For many preppers who are considering utilizing a network of caches, this is the biggest point of uncertainty. These items are not going to be in your immediate control, not quickly (or even easily) accessible and many will be exposed to the elements on a full-time basis.
Particularly when including valuable or sensitive items, guns, ammunition, electronics, food, etc., nobody wants to throw money away due to a mistake or improper preparation.
You don’t need me to tell you that caches kept anywhere except inside a climate-controlled building will need a certain amount of weatherproofing.
So how do you do it? Generally, these measures are dependent upon the nature of the container, the method in which it is stored and any further steps you take to protect the items inside the container.
Let us consider where and how the cache will be stored: If you are locating it above ground with some protection from the elements, you generally won’t need a container that is as heavy duty as one that will be openly exposed to weather around the clock, buried or submerged in a body of water.
Similarly, you are probably entirely warranted in further protecting items inside the container through other means. This could be something as simple and reliable as a gallon-sized Ziploc freezer bag or something more specialized like a weatherproof, vacuum-sealable mylar bag.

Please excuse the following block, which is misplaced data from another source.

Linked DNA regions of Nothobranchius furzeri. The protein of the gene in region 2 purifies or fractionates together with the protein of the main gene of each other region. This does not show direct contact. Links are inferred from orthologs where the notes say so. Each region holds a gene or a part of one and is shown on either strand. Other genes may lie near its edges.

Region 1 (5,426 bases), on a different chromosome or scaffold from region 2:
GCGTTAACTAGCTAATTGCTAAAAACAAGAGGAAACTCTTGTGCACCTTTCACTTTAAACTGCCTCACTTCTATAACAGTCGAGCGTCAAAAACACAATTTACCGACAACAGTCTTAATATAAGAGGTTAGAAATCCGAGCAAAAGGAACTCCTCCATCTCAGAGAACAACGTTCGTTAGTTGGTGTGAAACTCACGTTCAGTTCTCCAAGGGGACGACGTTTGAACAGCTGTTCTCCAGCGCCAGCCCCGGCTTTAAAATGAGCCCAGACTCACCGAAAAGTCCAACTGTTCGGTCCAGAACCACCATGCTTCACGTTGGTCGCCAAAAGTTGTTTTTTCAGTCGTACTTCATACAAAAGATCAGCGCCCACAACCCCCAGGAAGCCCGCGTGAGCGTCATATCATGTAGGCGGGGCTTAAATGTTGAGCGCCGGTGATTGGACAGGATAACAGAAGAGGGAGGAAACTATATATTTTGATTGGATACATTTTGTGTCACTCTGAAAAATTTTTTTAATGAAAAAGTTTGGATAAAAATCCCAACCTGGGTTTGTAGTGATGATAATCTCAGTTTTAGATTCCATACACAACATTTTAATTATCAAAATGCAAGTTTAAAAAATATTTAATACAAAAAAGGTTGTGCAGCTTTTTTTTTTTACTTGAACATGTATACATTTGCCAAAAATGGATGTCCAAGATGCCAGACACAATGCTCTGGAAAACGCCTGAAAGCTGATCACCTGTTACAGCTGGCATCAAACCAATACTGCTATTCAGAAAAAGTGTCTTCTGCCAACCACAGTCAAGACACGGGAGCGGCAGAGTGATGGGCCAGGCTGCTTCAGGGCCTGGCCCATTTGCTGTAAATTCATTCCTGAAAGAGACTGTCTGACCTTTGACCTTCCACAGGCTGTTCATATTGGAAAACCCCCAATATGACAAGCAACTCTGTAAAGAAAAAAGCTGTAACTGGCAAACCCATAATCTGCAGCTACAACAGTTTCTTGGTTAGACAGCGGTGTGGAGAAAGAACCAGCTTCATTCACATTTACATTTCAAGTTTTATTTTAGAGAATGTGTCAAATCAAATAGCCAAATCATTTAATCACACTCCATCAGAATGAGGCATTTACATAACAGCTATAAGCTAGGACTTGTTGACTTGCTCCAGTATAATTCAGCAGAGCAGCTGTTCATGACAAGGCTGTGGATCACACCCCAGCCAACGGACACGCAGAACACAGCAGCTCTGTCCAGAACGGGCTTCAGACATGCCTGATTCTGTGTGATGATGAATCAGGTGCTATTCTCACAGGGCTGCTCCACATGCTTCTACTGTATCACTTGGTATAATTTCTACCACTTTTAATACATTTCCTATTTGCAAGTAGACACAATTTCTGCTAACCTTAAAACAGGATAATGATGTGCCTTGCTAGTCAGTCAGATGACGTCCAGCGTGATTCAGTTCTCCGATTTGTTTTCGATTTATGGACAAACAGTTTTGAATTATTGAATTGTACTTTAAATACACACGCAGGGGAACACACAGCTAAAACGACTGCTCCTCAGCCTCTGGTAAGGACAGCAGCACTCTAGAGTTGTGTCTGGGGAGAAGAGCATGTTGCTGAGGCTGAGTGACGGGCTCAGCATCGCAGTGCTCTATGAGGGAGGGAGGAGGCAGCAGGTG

Depending on the items in question, perhaps toss-ins like O2 absorbers or desiccant might be a good idea, though not always necessary.
This is one of those things you cannot afford to get wrong, and any critical items you plan on caching should be tested for longevity before you rely on them.
This can be done conveniently close to home if you are willing to put in the effort by loading a “test” container and leaving it exposed to the weather, buried or whatever is appropriate.
Siting and Emplacing Your Cache
Assembling your cache container and stuffing it with gear and supplies is only half the battle. The other half is figuring out where you’re going to put it, so it will stay accessible and stay protected. Sometimes this is easier said than done!
Broadly, you always want to place your cache in a place that you’ll be able to reach, even in an emergency, and in such a way that it will be hidden from discovery or casual detection.
This is where you can really let your creativity run wild. If you enjoyed scavenger hunts or hide and seek as a child (or maybe even today) this should be a pretty easy process!